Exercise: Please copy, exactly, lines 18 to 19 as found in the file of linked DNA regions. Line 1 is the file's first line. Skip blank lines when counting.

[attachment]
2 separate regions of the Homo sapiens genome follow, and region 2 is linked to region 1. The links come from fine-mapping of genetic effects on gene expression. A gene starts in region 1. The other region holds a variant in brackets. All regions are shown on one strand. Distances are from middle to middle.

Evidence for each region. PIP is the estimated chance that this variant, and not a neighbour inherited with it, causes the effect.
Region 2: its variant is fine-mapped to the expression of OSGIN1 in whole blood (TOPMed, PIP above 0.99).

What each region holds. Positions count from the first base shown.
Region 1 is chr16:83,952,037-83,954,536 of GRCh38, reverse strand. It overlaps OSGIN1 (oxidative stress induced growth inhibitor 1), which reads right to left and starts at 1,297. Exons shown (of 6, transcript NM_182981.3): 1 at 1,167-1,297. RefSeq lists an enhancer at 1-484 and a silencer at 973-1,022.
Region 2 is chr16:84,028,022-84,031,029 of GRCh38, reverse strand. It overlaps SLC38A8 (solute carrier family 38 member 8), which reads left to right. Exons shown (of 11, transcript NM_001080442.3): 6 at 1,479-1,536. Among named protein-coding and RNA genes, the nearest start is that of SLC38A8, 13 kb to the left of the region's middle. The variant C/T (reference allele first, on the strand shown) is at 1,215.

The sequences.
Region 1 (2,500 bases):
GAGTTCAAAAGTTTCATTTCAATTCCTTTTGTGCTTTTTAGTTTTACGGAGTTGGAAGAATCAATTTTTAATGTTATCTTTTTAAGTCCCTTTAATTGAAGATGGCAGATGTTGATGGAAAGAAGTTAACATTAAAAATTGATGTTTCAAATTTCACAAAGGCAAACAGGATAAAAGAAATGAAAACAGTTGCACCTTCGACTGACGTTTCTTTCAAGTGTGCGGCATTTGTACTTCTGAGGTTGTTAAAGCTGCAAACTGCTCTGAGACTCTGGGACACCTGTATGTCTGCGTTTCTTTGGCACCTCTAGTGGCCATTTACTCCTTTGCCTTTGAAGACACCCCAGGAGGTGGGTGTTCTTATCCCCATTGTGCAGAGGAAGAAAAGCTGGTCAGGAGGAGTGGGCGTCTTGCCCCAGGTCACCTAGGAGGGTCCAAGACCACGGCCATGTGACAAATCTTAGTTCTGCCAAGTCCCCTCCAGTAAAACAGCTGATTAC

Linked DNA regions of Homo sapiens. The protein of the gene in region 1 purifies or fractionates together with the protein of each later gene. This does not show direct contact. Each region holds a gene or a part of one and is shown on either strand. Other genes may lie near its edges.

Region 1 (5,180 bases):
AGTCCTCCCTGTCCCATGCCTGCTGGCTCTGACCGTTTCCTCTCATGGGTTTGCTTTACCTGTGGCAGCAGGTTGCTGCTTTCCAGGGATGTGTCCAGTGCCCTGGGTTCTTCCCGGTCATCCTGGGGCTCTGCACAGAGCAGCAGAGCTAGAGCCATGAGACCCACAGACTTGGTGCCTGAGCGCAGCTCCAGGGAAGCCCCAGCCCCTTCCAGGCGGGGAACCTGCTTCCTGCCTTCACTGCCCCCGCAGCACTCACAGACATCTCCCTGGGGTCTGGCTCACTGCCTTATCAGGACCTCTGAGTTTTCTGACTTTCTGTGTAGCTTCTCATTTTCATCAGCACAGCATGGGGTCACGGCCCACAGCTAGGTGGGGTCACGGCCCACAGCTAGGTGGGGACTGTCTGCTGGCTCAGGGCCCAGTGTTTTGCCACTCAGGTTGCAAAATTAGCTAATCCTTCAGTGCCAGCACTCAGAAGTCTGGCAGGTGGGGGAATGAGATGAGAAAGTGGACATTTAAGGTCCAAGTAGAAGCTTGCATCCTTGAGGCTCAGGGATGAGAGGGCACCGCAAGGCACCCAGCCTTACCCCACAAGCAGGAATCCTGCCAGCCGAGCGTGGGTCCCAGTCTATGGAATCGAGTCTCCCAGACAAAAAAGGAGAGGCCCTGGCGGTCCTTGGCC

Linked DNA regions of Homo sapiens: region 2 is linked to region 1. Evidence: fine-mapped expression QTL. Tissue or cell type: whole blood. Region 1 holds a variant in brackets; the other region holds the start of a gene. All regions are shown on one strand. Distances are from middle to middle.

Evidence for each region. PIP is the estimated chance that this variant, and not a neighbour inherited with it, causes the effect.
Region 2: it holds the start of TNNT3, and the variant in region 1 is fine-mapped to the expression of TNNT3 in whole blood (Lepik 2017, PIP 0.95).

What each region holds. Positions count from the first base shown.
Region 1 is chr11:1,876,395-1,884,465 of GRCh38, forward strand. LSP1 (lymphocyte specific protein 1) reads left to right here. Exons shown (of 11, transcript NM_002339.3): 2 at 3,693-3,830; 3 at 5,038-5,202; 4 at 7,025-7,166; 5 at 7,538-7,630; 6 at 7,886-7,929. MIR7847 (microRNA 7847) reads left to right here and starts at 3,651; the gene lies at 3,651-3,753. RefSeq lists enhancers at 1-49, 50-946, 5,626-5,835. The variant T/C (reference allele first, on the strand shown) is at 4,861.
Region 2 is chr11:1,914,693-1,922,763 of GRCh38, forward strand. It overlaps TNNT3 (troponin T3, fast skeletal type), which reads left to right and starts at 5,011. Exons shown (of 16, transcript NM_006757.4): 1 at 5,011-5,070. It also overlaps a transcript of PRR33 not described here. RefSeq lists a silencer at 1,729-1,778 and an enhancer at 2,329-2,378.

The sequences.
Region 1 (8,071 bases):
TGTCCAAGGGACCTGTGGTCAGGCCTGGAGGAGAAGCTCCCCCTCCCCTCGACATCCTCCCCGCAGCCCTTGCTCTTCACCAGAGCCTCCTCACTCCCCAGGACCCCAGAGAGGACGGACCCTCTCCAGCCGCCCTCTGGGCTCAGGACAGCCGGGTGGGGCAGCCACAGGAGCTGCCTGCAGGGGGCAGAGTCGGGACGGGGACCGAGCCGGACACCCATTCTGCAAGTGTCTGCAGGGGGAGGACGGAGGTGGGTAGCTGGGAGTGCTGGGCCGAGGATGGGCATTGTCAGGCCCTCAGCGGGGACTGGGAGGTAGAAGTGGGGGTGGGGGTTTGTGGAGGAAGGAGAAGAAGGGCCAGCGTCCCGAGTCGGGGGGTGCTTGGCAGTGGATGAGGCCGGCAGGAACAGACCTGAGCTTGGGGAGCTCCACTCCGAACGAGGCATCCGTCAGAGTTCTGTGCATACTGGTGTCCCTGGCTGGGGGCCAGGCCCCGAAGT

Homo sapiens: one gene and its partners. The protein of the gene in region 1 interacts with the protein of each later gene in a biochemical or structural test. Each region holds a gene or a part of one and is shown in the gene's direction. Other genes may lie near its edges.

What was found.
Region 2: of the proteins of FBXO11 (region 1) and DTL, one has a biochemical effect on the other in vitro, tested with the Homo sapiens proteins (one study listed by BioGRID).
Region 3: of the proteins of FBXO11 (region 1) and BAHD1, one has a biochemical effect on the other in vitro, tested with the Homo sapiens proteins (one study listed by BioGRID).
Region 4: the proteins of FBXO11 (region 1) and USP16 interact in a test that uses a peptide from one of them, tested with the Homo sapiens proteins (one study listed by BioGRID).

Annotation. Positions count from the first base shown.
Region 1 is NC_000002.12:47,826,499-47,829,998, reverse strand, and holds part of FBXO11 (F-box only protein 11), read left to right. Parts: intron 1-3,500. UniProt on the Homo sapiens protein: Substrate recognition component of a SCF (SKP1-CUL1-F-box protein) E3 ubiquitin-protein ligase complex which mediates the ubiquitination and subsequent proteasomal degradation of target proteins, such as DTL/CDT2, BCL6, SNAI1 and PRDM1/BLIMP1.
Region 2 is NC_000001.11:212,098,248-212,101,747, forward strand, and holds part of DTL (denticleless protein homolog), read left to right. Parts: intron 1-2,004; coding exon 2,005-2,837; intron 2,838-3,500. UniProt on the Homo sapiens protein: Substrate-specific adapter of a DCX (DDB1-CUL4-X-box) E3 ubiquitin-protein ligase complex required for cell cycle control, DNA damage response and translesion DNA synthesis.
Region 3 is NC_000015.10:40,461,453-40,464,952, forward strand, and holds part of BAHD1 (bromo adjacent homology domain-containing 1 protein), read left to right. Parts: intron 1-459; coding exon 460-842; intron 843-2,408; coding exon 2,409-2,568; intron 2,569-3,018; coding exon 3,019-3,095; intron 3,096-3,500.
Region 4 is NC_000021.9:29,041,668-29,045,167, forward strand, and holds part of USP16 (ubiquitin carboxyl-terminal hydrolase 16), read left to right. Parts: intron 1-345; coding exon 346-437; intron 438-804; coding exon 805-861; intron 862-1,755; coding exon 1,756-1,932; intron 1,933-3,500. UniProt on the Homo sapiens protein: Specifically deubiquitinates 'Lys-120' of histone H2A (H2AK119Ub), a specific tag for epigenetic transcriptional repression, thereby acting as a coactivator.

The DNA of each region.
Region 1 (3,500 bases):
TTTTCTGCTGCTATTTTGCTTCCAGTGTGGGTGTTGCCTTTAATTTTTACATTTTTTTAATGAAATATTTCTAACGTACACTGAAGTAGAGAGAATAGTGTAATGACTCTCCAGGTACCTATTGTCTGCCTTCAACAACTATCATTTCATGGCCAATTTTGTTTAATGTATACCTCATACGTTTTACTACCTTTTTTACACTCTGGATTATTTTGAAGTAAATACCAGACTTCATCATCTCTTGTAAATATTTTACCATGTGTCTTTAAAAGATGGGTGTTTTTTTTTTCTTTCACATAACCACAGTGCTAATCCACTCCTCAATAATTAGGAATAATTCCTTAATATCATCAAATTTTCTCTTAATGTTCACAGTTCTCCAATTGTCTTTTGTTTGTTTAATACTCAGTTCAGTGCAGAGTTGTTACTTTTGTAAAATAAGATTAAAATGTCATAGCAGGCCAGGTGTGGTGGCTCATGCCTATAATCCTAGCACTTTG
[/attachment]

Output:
Region 2 is chr11:1,914,693-1,922,763 of GRCh38, forward strand. It overlaps TNNT3 (troponin T3, fast skeletal type), which reads left to right and starts at 5,011. Exons shown (of 16, transcript NM_006757.4): 1 at 5,011-5,070. It also overlaps a transcript of PRR33 not described here. RefSeq lists a silencer at 1,729-1,778 and an enhancer at 2,329-2,378.

The sequences.